How and when did Jewish scholars enter into the mainstream of biblical scholarship? What religious and other constraints prevented them from entering the mainstream until the second half of the twentieth century? And once they entered, did they produce a body of distinctive Jewish biblical scholarship?

Marc Brettler is the Bernice and Morton Lerner Professor of Jewish Studies in the Department of Religious Studies at Duke University. He has also taught at Brandeis University, Yale University, Brown University, Wellesley College and Middlebury College. He has written God is King, The Creation of History in Ancient Israel, The Book of Judges, and Biblical Hebrew for Students of Modern Israeli Hebrew. He is co-author of The Bible and the Believer, and co-editor of the New Oxford Annotated Bible, The Jewish Study Bible, and The Jewish Annotated New Testament, and has contributed to all ten volumes of My People’s Prayer Book. In 2017, he was one of 100 scholars and leaders asked to participate in the “American Values Religious Voices” project. He has written for The Forward and The Jerusalem Report, has appeared on the Television series “Mysteries of the Bible,” was heard on the National Public Radio show “All Things Considered,” and was interviewed on “Fresh Air” by Terry Gross.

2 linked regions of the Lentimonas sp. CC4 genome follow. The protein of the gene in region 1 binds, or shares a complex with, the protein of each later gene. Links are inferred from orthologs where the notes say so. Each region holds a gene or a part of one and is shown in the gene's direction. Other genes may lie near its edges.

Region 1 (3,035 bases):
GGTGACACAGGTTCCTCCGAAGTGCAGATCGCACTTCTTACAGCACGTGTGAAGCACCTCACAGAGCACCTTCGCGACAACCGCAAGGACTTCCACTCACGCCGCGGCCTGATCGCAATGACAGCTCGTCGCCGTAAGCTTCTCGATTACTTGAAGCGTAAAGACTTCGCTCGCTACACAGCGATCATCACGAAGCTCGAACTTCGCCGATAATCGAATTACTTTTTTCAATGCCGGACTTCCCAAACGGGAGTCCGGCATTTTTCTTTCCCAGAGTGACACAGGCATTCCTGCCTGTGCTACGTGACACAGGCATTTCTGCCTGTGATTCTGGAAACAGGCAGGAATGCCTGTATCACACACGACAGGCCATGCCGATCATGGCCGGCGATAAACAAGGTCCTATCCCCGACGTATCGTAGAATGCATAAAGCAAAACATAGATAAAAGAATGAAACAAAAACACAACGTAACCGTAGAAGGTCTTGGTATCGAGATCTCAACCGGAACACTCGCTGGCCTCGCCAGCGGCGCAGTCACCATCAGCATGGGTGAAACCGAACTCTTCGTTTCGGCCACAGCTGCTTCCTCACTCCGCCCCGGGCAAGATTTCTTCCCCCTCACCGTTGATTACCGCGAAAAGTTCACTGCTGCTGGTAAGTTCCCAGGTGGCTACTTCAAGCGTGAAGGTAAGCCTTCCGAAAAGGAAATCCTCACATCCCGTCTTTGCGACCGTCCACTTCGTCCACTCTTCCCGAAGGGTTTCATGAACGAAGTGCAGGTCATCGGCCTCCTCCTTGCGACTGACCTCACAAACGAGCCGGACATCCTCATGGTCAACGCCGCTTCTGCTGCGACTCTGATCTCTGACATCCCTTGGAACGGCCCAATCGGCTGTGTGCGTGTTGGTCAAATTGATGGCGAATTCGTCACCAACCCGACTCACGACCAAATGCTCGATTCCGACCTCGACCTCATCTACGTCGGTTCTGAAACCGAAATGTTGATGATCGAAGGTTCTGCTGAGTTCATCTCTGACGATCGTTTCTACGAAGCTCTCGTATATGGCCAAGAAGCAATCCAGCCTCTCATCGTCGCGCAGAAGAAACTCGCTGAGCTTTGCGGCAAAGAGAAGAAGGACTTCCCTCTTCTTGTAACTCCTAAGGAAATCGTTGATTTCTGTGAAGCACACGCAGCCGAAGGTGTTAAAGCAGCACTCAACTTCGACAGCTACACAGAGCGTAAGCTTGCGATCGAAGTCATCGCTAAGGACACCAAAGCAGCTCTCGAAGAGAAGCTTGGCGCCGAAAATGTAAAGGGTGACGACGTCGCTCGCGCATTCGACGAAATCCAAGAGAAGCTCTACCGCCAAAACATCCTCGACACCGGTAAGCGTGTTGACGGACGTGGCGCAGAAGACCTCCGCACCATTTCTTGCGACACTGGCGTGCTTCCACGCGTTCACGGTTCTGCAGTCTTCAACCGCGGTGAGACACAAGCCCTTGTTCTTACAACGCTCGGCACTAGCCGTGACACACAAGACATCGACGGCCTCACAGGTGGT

Bible and Its Interpreters Seminar Series

Moderator: William Schniedewind (UCLA)

Sponsored by
The UCLA Alan D. Leve Center for Jewish Studies
Cosponsored by
The UCLA Department of Near Eastern Languages & Cultures and the UCLA Center for the Study of Religion